You all know how much we here at the music library love archives, and rightly so! They are a great way to delve into the past, and to witness the evolution of your research topic throughout history.
Speaking of archives, an enormous archive has just been finished, that of the New York Philharmonic. That’s right, they’ve finished the massive undertaking of archiving every single performance program published since their founding year of 1842. So now you can go back through 173 years (count ’em!) of NY Phil concert programs, 13,300 in total.
Their site notes that among these programs are such historically significant ones as “those from the 1865 memorial concert for Abraham Lincoln; the 1893 World Premiere of Dvorák’s Symphony No. 9, From the New World; the 1928 World Premiere of Gershwin’s An American in Paris, with program notes by the composer; the concert that took place on December 7, 1941, Pearl Harbor Day; for the free downtown chamber concerts given after 9/11 for those working near the ruins of the World Trade Center; and from the Philharmonic’s national and international tours, including Toscanini’s 1930 European Tour and the 2008 tour to Pyongyang, D.P.R.K., led by then Music Director Lorin Maazel.” Not quite actual audio recordings, but we’ll take it!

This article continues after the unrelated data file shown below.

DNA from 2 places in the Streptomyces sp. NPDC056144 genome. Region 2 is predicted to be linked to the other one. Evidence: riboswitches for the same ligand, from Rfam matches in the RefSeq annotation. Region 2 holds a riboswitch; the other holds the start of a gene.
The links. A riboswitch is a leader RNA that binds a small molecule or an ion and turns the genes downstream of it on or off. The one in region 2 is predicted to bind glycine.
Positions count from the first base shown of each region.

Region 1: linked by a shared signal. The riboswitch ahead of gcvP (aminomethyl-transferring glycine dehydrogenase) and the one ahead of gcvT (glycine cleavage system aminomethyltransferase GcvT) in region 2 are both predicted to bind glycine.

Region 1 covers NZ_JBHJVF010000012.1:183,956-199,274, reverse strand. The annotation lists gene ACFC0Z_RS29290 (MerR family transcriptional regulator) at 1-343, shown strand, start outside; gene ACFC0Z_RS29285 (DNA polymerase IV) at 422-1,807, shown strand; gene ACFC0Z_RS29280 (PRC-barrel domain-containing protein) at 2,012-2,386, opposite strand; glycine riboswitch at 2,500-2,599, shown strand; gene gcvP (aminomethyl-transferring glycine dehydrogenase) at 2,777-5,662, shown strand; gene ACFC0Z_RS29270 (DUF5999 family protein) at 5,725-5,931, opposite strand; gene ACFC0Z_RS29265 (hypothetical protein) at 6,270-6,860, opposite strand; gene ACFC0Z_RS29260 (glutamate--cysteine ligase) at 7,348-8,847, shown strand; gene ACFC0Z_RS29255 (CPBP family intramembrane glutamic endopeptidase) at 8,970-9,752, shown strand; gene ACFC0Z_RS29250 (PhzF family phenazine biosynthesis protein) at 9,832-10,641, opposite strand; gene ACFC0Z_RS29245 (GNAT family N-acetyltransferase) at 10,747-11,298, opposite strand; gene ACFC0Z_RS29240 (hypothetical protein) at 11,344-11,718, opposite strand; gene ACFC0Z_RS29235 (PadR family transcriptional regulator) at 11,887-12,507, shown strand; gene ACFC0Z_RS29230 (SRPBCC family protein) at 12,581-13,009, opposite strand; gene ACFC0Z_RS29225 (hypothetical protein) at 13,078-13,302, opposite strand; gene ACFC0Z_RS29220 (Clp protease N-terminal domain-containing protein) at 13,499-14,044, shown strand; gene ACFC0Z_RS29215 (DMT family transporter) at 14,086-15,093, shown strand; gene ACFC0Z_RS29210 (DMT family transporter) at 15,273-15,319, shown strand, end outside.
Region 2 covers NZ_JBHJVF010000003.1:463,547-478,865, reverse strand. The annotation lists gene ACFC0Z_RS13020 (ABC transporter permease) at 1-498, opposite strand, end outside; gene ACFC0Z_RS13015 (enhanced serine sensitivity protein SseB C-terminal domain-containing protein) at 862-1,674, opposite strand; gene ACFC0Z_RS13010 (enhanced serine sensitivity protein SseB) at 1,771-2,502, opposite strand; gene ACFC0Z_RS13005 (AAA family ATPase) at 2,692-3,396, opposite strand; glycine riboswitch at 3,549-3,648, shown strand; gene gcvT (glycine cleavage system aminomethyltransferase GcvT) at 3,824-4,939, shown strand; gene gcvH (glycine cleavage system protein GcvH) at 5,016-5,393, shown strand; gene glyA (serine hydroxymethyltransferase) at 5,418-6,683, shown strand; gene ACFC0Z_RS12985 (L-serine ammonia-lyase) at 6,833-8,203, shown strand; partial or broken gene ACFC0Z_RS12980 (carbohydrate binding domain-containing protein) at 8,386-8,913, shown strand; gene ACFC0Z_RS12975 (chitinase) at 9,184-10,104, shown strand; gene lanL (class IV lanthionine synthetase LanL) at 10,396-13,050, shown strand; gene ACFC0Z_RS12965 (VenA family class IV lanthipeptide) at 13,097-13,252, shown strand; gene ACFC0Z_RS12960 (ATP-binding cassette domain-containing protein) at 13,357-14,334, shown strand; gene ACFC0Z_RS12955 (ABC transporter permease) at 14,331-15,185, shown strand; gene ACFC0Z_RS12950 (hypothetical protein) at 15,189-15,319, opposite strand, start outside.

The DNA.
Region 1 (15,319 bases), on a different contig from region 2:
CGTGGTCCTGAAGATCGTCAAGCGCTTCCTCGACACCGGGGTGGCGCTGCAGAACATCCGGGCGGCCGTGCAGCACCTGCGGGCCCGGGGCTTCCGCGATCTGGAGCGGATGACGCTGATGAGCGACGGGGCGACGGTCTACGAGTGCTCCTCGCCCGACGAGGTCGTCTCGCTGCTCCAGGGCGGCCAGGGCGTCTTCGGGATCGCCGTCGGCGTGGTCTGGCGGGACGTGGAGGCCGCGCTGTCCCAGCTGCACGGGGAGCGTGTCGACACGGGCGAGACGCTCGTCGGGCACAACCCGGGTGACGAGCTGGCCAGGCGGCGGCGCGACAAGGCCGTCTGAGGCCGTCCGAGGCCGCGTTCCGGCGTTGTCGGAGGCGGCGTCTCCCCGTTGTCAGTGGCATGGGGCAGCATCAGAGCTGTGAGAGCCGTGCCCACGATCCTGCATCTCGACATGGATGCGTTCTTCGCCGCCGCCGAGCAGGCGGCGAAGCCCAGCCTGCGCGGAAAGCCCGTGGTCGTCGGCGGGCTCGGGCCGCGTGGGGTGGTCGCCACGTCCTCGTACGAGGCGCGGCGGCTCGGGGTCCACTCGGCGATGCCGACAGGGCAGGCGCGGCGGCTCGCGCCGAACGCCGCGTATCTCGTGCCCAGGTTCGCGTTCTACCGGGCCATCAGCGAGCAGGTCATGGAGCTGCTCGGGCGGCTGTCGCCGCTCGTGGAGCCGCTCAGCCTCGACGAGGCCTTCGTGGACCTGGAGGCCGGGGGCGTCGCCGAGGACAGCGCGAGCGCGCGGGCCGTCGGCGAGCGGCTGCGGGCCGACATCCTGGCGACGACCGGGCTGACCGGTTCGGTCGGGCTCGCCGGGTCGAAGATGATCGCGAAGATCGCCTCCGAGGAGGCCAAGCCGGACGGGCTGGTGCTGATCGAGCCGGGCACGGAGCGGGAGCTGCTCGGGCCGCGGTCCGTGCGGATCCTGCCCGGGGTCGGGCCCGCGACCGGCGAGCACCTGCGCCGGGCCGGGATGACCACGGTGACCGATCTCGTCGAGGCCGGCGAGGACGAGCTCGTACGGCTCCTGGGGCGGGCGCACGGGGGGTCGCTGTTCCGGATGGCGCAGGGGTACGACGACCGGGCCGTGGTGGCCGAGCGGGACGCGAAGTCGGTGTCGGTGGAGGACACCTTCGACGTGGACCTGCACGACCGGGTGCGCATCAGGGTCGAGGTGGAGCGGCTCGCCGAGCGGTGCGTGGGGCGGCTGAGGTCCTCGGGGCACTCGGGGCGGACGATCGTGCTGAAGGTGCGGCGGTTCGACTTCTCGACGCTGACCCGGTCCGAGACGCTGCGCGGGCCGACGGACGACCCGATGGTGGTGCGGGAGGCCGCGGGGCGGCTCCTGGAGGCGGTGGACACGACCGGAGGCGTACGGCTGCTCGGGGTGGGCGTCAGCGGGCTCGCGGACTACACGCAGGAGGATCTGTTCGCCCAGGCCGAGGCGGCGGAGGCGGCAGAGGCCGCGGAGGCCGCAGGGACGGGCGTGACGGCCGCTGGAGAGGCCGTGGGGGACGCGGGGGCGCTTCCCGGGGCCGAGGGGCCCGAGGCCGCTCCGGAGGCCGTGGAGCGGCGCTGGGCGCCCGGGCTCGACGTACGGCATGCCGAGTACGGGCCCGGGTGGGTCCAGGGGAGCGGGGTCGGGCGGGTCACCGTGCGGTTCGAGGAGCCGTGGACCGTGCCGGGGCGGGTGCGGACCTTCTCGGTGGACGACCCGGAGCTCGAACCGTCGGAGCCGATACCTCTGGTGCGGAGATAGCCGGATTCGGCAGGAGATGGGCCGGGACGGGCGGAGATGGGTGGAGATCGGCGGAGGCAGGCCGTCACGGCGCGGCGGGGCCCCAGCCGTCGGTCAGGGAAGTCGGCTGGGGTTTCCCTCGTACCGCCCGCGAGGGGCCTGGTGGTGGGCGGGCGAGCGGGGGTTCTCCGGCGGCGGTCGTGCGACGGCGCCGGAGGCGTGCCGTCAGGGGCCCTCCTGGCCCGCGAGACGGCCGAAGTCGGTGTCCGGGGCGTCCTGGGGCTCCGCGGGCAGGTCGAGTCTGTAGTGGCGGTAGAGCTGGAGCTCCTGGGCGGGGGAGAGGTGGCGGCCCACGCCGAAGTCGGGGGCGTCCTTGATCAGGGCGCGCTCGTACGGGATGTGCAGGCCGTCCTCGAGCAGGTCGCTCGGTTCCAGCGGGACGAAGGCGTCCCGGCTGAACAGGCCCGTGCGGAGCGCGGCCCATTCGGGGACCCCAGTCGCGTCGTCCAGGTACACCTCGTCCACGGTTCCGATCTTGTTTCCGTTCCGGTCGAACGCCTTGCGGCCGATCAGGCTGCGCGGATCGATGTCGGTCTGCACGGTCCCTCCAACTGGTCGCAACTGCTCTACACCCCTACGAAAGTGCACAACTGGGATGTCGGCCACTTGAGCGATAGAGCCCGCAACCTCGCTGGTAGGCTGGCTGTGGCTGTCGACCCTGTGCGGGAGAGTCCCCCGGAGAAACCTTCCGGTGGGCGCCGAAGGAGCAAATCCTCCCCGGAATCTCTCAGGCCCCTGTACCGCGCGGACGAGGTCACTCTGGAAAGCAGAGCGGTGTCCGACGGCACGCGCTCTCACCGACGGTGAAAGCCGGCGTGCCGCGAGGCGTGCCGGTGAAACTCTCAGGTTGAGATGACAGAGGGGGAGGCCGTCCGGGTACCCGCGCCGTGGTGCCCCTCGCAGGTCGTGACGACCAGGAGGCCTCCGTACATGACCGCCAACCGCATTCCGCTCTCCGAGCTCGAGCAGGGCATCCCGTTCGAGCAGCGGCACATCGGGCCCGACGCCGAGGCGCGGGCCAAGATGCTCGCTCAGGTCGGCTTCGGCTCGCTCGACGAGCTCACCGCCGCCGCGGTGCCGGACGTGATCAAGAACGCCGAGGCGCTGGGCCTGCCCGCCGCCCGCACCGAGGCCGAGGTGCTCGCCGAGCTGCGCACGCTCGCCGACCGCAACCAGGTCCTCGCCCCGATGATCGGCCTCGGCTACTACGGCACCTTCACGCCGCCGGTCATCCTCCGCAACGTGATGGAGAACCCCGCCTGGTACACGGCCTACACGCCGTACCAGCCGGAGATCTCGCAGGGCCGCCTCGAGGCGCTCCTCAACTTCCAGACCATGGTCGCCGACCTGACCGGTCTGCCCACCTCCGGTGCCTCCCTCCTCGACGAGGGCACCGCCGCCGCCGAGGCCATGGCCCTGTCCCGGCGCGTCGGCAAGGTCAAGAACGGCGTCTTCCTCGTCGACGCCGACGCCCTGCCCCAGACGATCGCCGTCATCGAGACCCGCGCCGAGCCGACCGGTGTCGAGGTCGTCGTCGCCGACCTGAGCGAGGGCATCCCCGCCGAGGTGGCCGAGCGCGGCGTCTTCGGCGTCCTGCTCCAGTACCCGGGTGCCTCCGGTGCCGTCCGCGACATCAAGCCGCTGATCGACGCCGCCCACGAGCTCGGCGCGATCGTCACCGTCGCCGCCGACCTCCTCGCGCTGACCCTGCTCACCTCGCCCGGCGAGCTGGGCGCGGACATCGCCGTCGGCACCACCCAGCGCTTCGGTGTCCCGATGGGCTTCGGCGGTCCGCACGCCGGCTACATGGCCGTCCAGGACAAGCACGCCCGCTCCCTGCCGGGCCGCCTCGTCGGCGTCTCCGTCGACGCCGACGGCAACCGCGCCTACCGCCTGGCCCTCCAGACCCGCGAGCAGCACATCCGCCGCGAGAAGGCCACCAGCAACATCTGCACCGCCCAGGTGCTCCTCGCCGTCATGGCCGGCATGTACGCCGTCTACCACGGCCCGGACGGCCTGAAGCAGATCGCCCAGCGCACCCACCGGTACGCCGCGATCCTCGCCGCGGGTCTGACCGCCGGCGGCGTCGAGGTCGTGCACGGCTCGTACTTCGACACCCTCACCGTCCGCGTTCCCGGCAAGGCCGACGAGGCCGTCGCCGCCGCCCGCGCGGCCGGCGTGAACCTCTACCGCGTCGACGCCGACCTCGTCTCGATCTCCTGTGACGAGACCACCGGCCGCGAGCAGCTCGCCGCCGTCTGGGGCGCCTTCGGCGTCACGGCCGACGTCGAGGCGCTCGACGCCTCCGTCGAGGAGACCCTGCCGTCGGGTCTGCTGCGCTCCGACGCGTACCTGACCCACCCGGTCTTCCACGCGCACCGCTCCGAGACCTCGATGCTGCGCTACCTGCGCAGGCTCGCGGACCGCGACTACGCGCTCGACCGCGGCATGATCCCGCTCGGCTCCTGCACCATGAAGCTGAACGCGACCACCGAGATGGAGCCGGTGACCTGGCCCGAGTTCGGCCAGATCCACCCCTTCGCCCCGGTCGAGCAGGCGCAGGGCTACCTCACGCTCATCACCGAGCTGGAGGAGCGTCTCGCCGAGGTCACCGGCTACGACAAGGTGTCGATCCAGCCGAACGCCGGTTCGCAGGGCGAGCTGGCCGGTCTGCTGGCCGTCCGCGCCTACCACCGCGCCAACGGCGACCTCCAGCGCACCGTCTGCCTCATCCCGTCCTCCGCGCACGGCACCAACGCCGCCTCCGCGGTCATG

They also make sure to mention that these archives are free and accessible online to all researchers. I have a feeling this will be of major use to many music students at AU and worldwide. And even if you’re not researching for any specific purpose, it has to be exciting to walk down American classical music’s memory lane and hear the language of these classic documents. Check them out here!